Thai Beverage Plc says it is preparing to pour more investment into human resources to achieve its “Passion 2025” vision.
The company aims to increase the proportion of its staff who consider themselves loyal to 90% by 2030, compared with 83% in a recent in-house survey.
The investment will focus on empowering younger generations to use their skills to expand the business and prosperity in a sustainable way, under a coaching culture that recently won a prestigious global award — the Marshall Goldsmith Outstanding Coaching Leader Award — for the first time.
Agapol Na Songkhla, the company’s executive vice president and chief people officer, said staff should not only be regarded as human resources, but also human capital because their skills can be improved by training, reskilling and upskilling practices so that they can grow in value to ThaiBev throughout their careers.
At a press conference on Friday at ThaiBev headquarters, Mr Agapol elaborated on how the company views its mission.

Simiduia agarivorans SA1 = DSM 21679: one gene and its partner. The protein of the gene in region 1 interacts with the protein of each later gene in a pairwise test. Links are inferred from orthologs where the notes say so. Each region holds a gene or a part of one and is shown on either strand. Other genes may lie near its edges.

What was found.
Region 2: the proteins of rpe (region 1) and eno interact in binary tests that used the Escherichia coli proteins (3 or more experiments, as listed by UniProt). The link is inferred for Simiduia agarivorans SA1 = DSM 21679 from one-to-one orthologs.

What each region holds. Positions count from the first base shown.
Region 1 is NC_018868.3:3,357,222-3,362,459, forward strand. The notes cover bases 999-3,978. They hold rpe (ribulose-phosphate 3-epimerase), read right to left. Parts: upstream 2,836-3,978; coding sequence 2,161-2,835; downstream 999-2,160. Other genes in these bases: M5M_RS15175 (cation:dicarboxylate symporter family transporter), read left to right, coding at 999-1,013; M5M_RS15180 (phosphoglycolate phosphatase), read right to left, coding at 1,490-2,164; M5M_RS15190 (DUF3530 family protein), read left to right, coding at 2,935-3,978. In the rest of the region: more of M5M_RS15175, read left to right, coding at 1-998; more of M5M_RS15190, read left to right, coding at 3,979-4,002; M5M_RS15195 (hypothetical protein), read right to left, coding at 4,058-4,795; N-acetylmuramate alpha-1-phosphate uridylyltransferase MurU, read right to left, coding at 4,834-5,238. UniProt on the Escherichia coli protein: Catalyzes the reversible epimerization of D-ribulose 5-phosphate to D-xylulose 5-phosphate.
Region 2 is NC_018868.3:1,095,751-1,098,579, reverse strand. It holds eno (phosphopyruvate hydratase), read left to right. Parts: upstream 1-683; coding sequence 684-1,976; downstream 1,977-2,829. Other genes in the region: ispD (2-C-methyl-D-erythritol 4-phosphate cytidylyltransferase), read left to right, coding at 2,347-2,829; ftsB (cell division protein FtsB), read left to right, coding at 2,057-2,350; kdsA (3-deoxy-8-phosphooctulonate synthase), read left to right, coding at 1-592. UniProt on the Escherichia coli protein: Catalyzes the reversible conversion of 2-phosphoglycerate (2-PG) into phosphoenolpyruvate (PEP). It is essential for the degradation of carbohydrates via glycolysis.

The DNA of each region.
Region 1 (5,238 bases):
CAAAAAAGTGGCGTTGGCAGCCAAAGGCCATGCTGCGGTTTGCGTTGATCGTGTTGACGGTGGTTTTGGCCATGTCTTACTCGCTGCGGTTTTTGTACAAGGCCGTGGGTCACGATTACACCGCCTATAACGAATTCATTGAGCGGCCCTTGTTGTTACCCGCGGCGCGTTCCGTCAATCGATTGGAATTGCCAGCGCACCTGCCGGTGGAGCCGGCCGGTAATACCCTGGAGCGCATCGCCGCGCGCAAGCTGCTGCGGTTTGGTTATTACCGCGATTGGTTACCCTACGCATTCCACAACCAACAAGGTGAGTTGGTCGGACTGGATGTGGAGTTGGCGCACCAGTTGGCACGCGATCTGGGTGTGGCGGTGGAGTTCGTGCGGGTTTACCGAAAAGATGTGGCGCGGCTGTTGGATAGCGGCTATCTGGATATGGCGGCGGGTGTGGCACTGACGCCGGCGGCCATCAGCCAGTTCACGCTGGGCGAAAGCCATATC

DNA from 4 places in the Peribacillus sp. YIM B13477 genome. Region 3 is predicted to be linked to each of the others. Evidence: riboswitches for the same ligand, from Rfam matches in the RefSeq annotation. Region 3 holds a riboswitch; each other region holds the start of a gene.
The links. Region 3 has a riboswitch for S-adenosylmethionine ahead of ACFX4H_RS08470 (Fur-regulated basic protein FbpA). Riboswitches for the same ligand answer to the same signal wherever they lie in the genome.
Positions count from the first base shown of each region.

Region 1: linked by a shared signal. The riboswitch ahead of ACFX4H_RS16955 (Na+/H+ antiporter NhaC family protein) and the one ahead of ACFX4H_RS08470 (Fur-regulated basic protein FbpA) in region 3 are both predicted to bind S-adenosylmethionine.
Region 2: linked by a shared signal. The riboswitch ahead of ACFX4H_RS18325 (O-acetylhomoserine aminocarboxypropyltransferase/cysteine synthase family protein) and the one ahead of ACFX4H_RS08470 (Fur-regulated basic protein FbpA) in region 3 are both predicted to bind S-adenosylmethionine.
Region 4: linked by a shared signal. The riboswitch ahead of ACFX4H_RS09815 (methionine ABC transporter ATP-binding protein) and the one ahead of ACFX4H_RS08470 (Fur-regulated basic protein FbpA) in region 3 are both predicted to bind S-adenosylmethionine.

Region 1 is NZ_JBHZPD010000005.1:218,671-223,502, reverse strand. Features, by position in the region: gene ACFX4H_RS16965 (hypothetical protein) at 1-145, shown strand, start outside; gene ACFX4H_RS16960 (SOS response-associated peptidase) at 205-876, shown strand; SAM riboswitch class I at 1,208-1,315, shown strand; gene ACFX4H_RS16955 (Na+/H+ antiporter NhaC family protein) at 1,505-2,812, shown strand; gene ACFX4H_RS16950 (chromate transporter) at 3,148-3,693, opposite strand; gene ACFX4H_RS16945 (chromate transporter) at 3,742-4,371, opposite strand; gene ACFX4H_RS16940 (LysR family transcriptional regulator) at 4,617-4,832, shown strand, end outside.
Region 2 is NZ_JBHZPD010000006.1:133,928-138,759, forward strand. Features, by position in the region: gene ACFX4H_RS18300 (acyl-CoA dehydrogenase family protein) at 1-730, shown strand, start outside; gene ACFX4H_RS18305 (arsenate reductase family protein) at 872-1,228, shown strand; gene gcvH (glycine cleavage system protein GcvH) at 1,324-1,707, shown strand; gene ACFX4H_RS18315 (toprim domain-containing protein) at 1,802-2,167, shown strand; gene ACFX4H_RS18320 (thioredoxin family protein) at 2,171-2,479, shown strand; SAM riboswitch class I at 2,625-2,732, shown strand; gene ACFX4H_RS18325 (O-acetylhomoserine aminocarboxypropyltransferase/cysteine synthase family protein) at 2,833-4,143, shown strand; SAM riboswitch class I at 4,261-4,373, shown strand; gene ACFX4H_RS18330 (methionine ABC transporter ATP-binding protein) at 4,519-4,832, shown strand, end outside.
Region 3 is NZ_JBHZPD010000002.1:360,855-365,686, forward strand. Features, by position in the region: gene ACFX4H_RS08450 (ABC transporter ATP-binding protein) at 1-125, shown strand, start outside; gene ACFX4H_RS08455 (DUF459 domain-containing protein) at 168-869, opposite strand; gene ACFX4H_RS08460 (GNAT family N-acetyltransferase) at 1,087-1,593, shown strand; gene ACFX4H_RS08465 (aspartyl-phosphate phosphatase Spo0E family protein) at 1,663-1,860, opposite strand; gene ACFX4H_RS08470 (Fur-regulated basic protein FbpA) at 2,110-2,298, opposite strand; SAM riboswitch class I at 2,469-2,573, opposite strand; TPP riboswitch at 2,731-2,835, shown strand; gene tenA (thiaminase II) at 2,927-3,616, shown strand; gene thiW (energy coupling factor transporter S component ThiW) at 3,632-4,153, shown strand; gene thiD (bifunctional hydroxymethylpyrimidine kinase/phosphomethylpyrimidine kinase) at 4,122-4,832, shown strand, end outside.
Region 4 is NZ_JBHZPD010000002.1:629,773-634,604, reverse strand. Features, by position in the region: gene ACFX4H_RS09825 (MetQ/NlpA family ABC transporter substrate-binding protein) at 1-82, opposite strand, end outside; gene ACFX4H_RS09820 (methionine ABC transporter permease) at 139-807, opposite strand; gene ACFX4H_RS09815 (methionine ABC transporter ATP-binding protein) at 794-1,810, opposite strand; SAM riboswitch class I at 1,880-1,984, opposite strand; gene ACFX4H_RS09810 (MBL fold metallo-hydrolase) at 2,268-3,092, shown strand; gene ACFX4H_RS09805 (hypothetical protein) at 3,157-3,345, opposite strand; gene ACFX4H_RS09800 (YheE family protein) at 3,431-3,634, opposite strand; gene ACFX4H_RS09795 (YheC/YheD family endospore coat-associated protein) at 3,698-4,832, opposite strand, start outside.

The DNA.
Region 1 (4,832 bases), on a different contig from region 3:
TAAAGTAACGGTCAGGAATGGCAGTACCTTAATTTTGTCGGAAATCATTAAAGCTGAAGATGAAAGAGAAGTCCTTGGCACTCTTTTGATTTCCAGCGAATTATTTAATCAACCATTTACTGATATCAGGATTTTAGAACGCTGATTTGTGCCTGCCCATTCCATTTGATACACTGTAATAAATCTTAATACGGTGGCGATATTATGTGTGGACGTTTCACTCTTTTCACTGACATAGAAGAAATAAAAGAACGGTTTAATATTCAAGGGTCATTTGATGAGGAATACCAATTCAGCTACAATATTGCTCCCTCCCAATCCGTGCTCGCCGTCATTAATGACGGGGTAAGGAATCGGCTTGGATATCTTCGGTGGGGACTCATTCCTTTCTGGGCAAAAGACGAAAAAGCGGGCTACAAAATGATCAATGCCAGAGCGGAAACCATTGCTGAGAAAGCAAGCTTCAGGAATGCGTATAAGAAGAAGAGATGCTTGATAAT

In 2016, he said, the company wanted to establish a culture of coaching, in which both executive teams and workers experienced upgrades at the same rate as the digital technology they work with. One outstanding person was selected as a mentor to share experiences and skills with other members. This helps to strengthen the company’s business regeneration.
“The award has reaffirmed that our organisation has implemented human resources development on a global scale. Under our coaching culture, we can create new opportunities and help our staff transform for a better future,” said Mr Agapol.
ThaiBev won the Goldsmith award, named for one the world’s most renowned coaching leaders, for its excellent performance in human resources training development. This year’s awards ceremony was held in Vietnam for the first time and attended by representatives of many global companies, Mr Agapol said.
ThaiBev has arranged a working landscape for young employees through many projects, encouraging them to design and develop business models based on more flexible rules.
He said the results were very impressive because many projects initiated by young people in their early thirties have been successful.
Moreover, ThaiBev’s coaching leaders, generally in their late 20s, will be well-placed to convince young people to stay with the company longer, reducing turnover.
He said that one third of the company’s 43,000 staff in Thailand are Generation-Z people, and only 10% are from the baby boomer generation.